The rest of the British people living in Hong Kong came under the heading ‘British civilians’ in the 1931 census. Either they worked in business or for one of the government departments (police, education, public works, etc.), or their spouse or parent did. The author of the 1921 census didn’t hold his civilian compatriots in very high esteem:
Except for a few professional men, employees of the Dock Companies and Civil servants, the European population almost completely changes every 5 years. Most of the employees of the various firms only complete one tour of duty here, and then after the expiration of their home leave are transferred elsewhere. These facts fully explain the allegations of the lack of public spirit in the Colony.
That few thought of Hong Kong as their long-term home is also clear in the English-language newspapers. The press typically spelled home with a capital H, which was always used to refer to Britain. Considering anywhere else to be home would have been very unpatriotic!
Even so, the people in the photo look well-settled, with a mix of friends and family, and membership at the local golf club. Luckily there are notes on the back of the photo that tell us more. The photo was taken at the ‘Golf House, Deep Water Bay’ on New Year’s Day in 1916, and, even better, we find out the people’s names. From left to right we have Cedric, Maud, Father, Lewis, Mr Hosie, Mrs Duncan, and Annie.
As Hosie and Duncan are both Scottish surnames, and many of the men working at the dockyards came from Scotland, I guessed the families shown above were ‘employees of the Dock Companies’ that the census author set apart from the more migratory Europeans. A quick scan down the 1916 Jurors List confirms it – Mr Edward Lumsden Hosie was an accountant, Mr George Duncan was a foreman plumber, and both worked for the Dock Company at Hung Hom.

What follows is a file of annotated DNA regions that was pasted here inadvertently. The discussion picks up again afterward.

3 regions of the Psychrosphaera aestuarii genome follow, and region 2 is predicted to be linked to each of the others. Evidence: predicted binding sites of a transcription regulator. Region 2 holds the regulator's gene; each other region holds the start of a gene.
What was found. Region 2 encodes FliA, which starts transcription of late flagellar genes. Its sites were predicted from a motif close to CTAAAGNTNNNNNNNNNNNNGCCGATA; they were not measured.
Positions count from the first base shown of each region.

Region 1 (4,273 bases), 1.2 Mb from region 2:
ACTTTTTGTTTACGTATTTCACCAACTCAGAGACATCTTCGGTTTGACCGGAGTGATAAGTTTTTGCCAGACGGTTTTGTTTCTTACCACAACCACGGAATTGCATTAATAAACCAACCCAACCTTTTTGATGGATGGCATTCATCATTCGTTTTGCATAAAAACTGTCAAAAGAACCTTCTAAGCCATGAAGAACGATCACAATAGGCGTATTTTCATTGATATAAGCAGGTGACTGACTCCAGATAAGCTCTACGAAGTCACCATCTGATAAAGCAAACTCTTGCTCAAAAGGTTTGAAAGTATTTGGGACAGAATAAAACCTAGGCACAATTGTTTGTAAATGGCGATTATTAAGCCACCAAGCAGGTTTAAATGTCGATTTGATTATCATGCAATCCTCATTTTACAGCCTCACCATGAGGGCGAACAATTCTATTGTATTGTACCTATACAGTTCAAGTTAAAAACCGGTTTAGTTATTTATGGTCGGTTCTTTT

Mr Hosie was here for the long term, as he appears in every Jurors List from 1915 to 1941. Unluckily for him, he then appears on the 1942 list of civilian internees, meaning he was here during the war and interned at Stanley Camp. He was 57 in 1942, so he was one of the older men in that camp. He lived to see the Japanese surrender in 1945, by which time he was over 60, having spent half his life here in Hong Kong. He’d have returned 'Home' for recuperation with the other internees, and most likely remained there. He died in Aberdeen, Scotland, in 1971.
I wish we knew as much about the man in the topee, but whenever he appears in photos he is simply labelled ‘Father’, which isn’t very helpful! He must have had a senior position at the docks though, as the 1917 photo below shows he was wealthy enough to own one of Hong Kong’s first motor cars, with its registration a low number 19.
The note on the back of this photo says it was taken at Fanling, showing it was already possible to drive there from Kowloon. When the British leased the New Territories (NT) in 1898, travel between towns and villages still relied on the network of footpaths that had developed over the centuries. The British set to work building roads.
The first linked Kowloon to Tai Po, ‘justified by administrative and military needs’, and finished in 1902. Tai Po was the administrative centre in the NT, and the Six-Day War had shown the need to move troops quickly in case of trouble. The NT stayed peaceful though, so instead of soldiers rushing north, the traffic on the new road was mostly southbound, delivering cattle from China to Kowloon.
At the end of 1911 another, longer road was finished. It ran all the way from Castle Peak Bay (today’s Tuen Mun) in the southwest corner of the NT to Sha Tau Kok and the border with China in the northeast. It also met the Tai Po Road at Fanling, extending the options for Kowloon’s drivers. Two years later a third section of road joined Castle Peak Bay to Shamshuipo, completing the Kowloon – Tai Po – Fanling – Yuen Long – Castle Peak Bay – Kowloon circuit. This long circular drive was a popular weekend outing for those lucky enough to have a car.